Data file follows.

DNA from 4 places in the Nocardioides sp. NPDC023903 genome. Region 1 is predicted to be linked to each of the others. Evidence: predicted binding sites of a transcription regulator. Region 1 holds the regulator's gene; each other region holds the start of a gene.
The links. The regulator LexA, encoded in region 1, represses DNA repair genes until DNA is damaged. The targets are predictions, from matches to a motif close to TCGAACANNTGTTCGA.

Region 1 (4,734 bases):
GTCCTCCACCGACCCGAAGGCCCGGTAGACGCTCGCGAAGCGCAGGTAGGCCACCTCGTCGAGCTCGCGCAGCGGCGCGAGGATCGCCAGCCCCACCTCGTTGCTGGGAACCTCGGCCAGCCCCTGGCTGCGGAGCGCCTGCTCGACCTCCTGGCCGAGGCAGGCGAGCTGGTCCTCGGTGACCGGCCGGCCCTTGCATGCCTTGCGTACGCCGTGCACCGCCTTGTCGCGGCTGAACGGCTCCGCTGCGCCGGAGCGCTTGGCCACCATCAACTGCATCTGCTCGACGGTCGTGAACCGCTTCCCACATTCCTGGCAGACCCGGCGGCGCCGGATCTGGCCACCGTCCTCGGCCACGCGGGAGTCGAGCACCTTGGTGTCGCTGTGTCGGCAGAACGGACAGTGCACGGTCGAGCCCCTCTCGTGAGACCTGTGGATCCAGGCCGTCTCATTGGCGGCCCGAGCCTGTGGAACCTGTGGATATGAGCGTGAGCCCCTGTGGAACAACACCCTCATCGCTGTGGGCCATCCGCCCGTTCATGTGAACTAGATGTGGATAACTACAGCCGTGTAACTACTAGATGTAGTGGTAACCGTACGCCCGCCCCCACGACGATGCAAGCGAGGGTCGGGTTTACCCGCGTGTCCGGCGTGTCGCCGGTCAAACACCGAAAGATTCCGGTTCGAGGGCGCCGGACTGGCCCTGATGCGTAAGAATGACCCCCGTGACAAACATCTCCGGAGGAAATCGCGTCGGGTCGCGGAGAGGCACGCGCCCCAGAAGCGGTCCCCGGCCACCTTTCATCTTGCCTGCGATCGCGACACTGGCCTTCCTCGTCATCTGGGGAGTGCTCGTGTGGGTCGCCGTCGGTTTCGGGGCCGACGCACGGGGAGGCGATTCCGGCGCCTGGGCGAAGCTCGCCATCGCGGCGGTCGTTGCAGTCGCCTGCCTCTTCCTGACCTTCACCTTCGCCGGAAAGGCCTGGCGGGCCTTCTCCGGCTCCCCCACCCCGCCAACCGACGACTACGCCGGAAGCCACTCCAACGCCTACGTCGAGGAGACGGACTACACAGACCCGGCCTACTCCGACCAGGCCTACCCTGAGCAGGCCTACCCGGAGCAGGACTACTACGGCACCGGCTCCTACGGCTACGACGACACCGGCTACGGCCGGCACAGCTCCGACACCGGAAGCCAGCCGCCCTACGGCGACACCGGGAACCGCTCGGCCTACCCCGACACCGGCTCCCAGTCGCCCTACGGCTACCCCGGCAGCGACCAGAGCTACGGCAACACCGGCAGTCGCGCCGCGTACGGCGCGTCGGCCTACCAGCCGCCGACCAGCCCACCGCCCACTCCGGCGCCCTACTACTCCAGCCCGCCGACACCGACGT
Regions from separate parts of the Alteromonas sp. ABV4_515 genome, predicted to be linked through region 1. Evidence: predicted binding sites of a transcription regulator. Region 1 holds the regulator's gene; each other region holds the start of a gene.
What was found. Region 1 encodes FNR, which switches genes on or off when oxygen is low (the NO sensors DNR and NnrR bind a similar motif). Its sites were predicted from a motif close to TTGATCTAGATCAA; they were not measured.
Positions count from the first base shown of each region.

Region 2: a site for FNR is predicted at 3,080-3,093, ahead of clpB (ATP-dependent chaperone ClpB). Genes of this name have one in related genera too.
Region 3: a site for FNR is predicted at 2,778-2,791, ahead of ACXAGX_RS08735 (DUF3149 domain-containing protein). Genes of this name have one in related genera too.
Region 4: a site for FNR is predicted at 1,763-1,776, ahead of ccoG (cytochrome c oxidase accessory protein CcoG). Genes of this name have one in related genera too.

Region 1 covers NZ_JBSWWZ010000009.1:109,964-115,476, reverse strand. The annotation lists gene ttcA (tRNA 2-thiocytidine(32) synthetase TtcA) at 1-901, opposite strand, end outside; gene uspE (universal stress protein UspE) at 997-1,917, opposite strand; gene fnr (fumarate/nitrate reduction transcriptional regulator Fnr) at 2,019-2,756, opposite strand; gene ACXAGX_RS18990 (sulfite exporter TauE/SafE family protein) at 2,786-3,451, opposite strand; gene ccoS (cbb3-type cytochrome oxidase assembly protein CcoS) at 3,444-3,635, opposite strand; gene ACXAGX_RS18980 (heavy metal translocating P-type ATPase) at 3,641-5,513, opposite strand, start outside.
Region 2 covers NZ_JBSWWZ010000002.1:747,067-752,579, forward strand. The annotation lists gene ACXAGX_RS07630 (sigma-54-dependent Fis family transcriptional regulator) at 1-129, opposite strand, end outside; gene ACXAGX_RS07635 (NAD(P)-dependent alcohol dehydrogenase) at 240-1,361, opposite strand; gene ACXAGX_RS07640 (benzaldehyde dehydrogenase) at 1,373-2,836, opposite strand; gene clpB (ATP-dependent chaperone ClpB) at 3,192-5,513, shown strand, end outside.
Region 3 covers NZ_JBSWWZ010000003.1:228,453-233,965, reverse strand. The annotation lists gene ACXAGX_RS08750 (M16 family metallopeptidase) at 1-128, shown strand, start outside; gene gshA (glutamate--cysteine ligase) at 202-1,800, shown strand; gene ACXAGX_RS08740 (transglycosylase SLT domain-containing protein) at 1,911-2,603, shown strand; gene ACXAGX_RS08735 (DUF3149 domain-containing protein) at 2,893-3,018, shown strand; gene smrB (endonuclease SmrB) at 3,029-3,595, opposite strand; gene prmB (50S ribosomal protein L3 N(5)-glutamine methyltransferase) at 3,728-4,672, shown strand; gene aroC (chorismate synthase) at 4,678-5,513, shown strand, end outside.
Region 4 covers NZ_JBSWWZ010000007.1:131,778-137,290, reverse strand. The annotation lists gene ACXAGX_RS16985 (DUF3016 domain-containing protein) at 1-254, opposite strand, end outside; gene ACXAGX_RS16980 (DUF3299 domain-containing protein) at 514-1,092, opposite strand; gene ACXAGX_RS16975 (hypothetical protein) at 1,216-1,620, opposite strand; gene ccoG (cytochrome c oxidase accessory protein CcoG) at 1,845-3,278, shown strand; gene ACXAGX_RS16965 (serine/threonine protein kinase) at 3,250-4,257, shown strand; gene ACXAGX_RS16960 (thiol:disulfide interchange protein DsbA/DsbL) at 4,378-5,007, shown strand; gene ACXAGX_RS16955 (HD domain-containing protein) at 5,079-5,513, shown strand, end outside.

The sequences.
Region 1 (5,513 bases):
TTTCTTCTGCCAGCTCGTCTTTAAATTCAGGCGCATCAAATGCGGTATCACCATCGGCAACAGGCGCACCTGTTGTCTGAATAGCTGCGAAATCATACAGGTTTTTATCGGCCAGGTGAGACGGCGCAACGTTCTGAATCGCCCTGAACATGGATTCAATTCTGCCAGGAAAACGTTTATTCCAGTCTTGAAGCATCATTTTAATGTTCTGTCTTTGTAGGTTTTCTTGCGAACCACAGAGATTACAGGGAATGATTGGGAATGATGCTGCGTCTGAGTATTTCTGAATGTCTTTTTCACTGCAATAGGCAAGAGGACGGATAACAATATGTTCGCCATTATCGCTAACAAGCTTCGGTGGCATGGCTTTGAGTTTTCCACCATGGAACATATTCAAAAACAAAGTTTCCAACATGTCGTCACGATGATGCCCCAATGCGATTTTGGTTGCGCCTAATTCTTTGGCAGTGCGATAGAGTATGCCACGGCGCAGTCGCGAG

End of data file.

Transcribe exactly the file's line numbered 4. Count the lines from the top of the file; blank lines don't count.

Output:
GTCCTCCACCGACCCGAAGGCCCGGTAGACGCTCGCGAAGCGCAGGTAGGCCACCTCGTCGAGCTCGCGCAGCGGCGCGAGGATCGCCAGCCCCACCTCGTTGCTGGGAACCTCGGCCAGCCCCTGGCTGCGGAGCGCCTGCTCGACCTCCTGGCCGAGGCAGGCGAGCTGGTCCTCGGTGACCGGCCGGCCCTTGCATGCCTTGCGTACGCCGTGCACCGCCTTGTCGCGGCTGAACGGCTCCGCTGCGCCGGAGCGCTTGGCCACCATCAACTGCATCTGCTCGACGGTCGTGAACCGCTTCCCACATTCCTGGCAGACCCGGCGGCGCCGGATCTGGCCACCGTCCTCGGCCACGCGGGAGTCGAGCACCTTGGTGTCGCTGTGTCGGCAGAACGGACAGTGCACGGTCGAGCCCCTCTCGTGAGACCTGTGGATCCAGGCCGTCTCATTGGCGGCCCGAGCCTGTGGAACCTGTGGATATGAGCGTGAGCCCCTGTGGAACAACACCCTCATCGCTGTGGGCCATCCGCCCGTTCATGTGAACTAGATGTGGATAACTACAGCCGTGTAACTACTAGATGTAGTGGTAACCGTACGCCCGCCCCCACGACGATGCAAGCGAGGGTCGGGTTTACCCGCGTGTCCGGCGTGTCGCCGGTCAAACACCGAAAGATTCCGGTTCGAGGGCGCCGGACTGGCCCTGATGCGTAAGAATGACCCCCGTGACAAACATCTCCGGAGGAAATCGCGTCGGGTCGCGGAGAGGCACGCGCCCCAGAAGCGGTCCCCGGCCACCTTTCATCTTGCCTGCGATCGCGACACTGGCCTTCCTCGTCATCTGGGGAGTGCTCGTGTGGGTCGCCGTCGGTTTCGGGGCCGACGCACGGGGAGGCGATTCCGGCGCCTGGGCGAAGCTCGCCATCGCGGCGGTCGTTGCAGTCGCCTGCCTCTTCCTGACCTTCACCTTCGCCGGAAAGGCCTGGCGGGCCTTCTCCGGCTCCCCCACCCCGCCAACCGACGACTACGCCGGAAGCCACTCCAACGCCTACGTCGAGGAGACGGACTACACAGACCCGGCCTACTCCGACCAGGCCTACCCTGAGCAGGCCTACCCGGAGCAGGACTACTACGGCACCGGCTCCTACGGCTACGACGACACCGGCTACGGCCGGCACAGCTCCGACACCGGAAGCCAGCCGCCCTACGGCGACACCGGGAACCGCTCGGCCTACCCCGACACCGGCTCCCAGTCGCCCTACGGCTACCCCGGCAGCGACCAGAGCTACGGCAACACCGGCAGTCGCGCCGCGTACGGCGCGTCGGCCTACCAGCCGCCGACCAGCCCACCGCCCACTCCGGCGCCCTACTACTCCAGCCCGCCGACACCGACGT